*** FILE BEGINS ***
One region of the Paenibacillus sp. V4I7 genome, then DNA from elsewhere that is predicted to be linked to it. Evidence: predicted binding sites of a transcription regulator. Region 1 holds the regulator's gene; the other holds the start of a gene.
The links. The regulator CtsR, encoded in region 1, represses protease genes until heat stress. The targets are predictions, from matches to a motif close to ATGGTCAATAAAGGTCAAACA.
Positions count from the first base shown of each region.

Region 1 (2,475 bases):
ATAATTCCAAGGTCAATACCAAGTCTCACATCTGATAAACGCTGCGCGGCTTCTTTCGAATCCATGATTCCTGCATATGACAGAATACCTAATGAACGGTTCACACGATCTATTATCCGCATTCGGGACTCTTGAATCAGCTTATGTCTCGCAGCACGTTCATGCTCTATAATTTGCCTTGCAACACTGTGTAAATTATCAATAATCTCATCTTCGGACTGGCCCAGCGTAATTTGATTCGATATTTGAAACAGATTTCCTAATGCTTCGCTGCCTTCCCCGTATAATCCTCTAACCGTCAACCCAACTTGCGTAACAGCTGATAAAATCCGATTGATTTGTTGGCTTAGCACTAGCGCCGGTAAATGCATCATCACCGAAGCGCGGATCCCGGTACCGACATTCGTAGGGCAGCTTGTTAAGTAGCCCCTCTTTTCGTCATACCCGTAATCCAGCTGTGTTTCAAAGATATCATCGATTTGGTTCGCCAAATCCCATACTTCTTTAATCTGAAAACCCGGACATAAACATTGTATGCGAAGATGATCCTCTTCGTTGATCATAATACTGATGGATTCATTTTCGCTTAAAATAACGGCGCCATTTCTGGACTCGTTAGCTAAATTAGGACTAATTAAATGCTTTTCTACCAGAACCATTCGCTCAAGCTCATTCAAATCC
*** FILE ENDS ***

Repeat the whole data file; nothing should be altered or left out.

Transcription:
One region of the Paenibacillus sp. V4I7 genome, then DNA from elsewhere that is predicted to be linked to it. Evidence: predicted binding sites of a transcription regulator. Region 1 holds the regulator's gene; the other holds the start of a gene.
The links. The regulator CtsR, encoded in region 1, represses protease genes until heat stress. The targets are predictions, from matches to a motif close to ATGGTCAATAAAGGTCAAACA.
Positions count from the first base shown of each region.

Region 1 (2,475 bases):
ATAATTCCAAGGTCAATACCAAGTCTCACATCTGATAAACGCTGCGCGGCTTCTTTCGAATCCATGATTCCTGCATATGACAGAATACCTAATGAACGGTTCACACGATCTATTATCCGCATTCGGGACTCTTGAATCAGCTTATGTCTCGCAGCACGTTCATGCTCTATAATTTGCCTTGCAACACTGTGTAAATTATCAATAATCTCATCTTCGGACTGGCCCAGCGTAATTTGATTCGATATTTGAAACAGATTTCCTAATGCTTCGCTGCCTTCCCCGTATAATCCTCTAACCGTCAACCCAACTTGCGTAACAGCTGATAAAATCCGATTGATTTGTTGGCTTAGCACTAGCGCCGGTAAATGCATCATCACCGAAGCGCGGATCCCGGTACCGACATTCGTAGGGCAGCTTGTTAAGTAGCCCCTCTTTTCGTCATACCCGTAATCCAGCTGTGTTTCAAAGATATCATCGATTTGGTTCGCCAAATCCCATACTTCTTTAATCTGAAAACCCGGACATAAACATTGTATGCGAAGATGATCCTCTTCGTTGATCATAATACTGATGGATTCATTTTCGCTTAAAATAACGGCGCCATTTCTGGACTCGTTAGCTAAATTAGGACTAATTAAATGCTTTTCTACCAGAACCATTCGCTCAAGCTCATTCAAATCC